A greenhorn DIY’er is strolling about his or her local hardware store, checking out some cool new products, toying with the idea of adding another tool or two to the growing arsenal that’s accumulating in the garage back home.
Quick Look: Our Top Rated Hammer Drills
Hammer Drill Name
The cordless drill section catches their eye, and they wander over and start perusing some of the fine, sleek-looking little machines. There’s a bright, eye-catching tag on one of the boxes that reads - POWERFUL HAMMERING ACTION!
Perplexed and bewildered, (but not quite ready to ask a sales associate), they wonder curiously in their head - “What the hell’s a hammer drill?”
If this sounds like you, you’re not alone. There’s literally thousands of different tools out there to learn about, and seemingly every day manufacturers are adding new, slick little features to even the simplest, most basic tools - keeping even seasoned veterans like ourselves on our toes.
In this article, we’ll go over everything you ever wanted to know about the hammer drill: what it does, how it’s different than a standard drill, and what are some of its primary uses.
General overview: What is a hammer drill?
A standard drill, of course, just spins around really fast - the spinning action, combined with the powerful downward force of your arms, is what drives the screw or drill bit into the material.
A hammer drill, on the other hand, has an additional bit of ‘hammering’ action that drastically increases the bit’s ability to penetrate and drive through tough material.
The hammering action is exactly what it sounds like: just as you use a hammer to pound a nail into a board, a hammer drill applies very rapid, successive blows to the drill bit while you’re drilling. These quick, successive, powerful blows - combined of course with the high-rpm spinning action of the drill - significantly increase the overall force that’s applied to the bit.
Just imagine a tiny little smurf with fast arms and a super heavy hammer delivering multiple blows per second onto your drill bit - BAM-BAM-BAM-BAM - as you drive it into the material.
This is a hammer drill.
Here’s a nice little video that goes into about as much detail on hammer drills as you could ever possibly need.
What is a hammer drill used for?
Essentially, the sole purpose of a hammer drill is for drilling into masonry (concrete backer board, rock, brick, drywall, etc.) Standard drills can of course be used, but the difference that a good hammer drill makes when trying to drive through masonry really is night and day - just make sure that you’re using a good masonry bit.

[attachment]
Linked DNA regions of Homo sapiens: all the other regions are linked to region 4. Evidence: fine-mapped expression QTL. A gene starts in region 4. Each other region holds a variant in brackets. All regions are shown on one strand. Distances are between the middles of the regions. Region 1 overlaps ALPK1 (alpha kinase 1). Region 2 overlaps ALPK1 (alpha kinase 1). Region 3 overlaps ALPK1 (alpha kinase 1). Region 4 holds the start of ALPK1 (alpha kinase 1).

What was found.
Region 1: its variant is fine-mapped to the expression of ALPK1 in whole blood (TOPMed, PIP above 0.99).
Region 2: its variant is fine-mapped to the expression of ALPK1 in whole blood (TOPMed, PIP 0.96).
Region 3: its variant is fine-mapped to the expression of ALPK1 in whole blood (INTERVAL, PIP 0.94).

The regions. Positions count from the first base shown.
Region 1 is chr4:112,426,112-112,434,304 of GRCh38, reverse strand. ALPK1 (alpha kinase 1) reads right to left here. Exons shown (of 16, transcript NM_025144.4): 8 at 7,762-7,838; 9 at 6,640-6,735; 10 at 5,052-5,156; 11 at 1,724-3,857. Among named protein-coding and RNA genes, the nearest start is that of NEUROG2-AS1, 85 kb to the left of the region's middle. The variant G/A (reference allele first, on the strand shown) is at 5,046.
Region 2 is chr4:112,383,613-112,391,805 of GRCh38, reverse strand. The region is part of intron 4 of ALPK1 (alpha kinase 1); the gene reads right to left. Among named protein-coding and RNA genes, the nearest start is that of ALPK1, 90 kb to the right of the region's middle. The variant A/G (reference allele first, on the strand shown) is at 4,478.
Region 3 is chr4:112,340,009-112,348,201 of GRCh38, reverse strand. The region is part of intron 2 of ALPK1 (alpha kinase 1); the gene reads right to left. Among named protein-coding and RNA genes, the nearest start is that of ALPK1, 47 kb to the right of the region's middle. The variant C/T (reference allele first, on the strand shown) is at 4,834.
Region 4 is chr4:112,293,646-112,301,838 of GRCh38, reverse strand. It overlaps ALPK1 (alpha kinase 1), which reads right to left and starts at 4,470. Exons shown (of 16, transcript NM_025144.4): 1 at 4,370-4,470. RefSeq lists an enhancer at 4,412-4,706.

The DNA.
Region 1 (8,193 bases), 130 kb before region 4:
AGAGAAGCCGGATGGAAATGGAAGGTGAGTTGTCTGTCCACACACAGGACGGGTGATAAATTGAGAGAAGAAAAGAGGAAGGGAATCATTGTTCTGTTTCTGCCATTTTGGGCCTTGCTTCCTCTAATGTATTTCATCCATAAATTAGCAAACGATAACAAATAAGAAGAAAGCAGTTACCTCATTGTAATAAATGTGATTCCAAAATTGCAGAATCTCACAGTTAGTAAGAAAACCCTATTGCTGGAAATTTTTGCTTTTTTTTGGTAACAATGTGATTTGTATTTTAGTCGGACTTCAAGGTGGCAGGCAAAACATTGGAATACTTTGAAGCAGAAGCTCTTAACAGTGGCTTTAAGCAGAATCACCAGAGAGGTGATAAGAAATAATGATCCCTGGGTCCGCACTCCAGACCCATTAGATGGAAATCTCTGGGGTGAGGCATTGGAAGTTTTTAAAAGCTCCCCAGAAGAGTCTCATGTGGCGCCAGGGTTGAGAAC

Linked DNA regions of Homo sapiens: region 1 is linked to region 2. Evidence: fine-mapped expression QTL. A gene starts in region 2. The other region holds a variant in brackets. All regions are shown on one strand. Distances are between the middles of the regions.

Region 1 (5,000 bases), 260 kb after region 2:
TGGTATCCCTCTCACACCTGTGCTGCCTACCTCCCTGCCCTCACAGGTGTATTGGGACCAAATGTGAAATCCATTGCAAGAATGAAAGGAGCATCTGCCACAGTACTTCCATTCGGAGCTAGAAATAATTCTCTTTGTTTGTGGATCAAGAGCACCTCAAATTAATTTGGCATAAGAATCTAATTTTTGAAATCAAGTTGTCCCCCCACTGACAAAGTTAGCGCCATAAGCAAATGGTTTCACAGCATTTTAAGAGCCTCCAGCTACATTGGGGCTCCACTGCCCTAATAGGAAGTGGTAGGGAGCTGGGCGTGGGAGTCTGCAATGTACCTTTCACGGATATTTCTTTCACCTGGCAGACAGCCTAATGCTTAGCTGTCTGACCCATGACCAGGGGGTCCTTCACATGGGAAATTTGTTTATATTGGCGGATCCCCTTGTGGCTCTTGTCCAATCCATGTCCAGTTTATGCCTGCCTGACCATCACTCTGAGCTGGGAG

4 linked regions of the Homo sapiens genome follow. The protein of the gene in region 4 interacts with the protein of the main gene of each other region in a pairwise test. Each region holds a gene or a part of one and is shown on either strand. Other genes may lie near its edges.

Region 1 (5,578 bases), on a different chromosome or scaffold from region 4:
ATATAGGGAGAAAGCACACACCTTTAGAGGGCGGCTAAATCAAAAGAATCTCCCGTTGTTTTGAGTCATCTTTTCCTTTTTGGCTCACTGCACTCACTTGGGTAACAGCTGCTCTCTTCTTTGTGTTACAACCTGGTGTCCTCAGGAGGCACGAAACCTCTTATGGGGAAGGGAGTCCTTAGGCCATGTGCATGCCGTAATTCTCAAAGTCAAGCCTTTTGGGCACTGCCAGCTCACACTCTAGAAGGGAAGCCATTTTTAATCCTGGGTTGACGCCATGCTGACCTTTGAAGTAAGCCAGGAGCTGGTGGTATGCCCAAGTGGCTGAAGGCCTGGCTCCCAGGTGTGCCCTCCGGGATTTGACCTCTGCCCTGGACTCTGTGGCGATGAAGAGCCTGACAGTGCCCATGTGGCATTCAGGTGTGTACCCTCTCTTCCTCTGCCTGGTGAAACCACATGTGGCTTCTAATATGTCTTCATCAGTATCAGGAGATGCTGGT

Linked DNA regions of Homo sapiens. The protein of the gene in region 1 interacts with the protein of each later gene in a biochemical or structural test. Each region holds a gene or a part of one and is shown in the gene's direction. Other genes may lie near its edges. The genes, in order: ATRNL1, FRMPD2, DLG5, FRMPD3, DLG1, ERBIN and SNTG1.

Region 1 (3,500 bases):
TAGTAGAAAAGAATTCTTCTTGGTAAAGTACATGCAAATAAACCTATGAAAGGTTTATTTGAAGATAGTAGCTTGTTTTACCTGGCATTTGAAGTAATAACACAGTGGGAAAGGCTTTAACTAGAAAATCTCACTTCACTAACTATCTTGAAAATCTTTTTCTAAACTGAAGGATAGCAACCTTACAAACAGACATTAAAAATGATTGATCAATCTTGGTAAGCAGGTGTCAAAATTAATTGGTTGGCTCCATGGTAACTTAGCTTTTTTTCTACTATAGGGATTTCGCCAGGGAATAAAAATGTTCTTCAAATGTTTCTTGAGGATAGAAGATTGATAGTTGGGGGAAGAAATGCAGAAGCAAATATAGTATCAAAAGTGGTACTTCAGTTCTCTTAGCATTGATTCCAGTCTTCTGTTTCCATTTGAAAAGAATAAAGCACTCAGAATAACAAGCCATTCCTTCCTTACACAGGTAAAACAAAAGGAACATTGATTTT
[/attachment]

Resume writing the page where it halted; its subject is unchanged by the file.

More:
Other hammer drill considerations
One thing to consider about hammer drills is that they do have a tendency to put a good amount of strain on your hand and wrist.
It makes sense; all that pounding motion along the axis of the bit is essentially transferring directly into your hand. (Unlike the rotary action on an impact driver, which we talk about in detail in our hammer drill vs. impact driver article). The strain is nothing terribly serious, but it’s something to consider - spend a few hours drilling into masonry, and you’ll see what we’re talking about.
Another thing you’ll want to note is that all cordless hammer drills (correct us if we’re wrong) can function as ‘standard’ drills as well; the ‘hammer action’ has to be turned on, usually just by switching a knob or rotating the dial setting on the drill. The ‘hammer mode’ button should be clearly specified on the drill with a little picture of a hammer. (Perhaps the drill you already have is actually a hammer drill, and you’ve just never realized it).
As far as bits, every cordless hammer drill that we’ve seen has had the standard, 3-jaw chuck that accepts either round or hex-shanked bits. (Unlike impact drivers which use a collet and only accept hex bits).
One final thing to kind of clarify, is that the actual hammering motion of the drill is very tiny - the bit actually only moves a small fraction of inch. However, that small pounding motion is more than enough to make a world of difference drilling into the tough stuff.
Top picks: A few of the best hammer drills on the market today
Hammer Drill Name
Here are a few of our favorite hammer drills that we have experience with - our top picks based on a combination of value, performance, durability, and overall quality.
DeWalt DCD985B 20-volt MAX ½” Cordless Hammer Drill
Last update on 2021-03-12 / Affiliate links / Images from Amazon Product Advertising API
The world-renowned 20-volt cordless MAX series from DeWalt. In our opinion, the best line of cordless tools to have ever hit the market. The DCD985B hammer drill is an efficient, powerful, beast of a tool that laughs in the face of masonry.
Milwaukee 2704-20 M18 FUEL ½” Cordless Hammer Drill
Last update on 2021-01-20 / Affiliate links / Images from Amazon Product Advertising API
The direct rival to DeWalt’s DCD985B. Although we’re obviously huge fans of the DeWalt MAX series, we have no problem (unlike a lot of other loyal DeWalt fans) admitting that Milwaukee’s 18-volt, M18 lineup of cordless tools are absolute class and are of great quality. (Check out our article on DeWalt vs. Milwaukee here).
RYOBI 18-volt ONE+ ½” Cordless Hammer Drill
Last update on 2021-03-20 / Affiliate links / Images from Amazon Product Advertising API
With a price tag substantially lower than that of the Milwaukee and DeWalt, this is without a doubt our #1 value pick. Not as powerful or long-lasting as the former and latter, but a decent entry-level hammer drill that’ll have no problem knocking into some standard drywall or cement backer board - just don’t expect it to last all day long or do anything crazy, like drill a clean 1” hole through a cement block.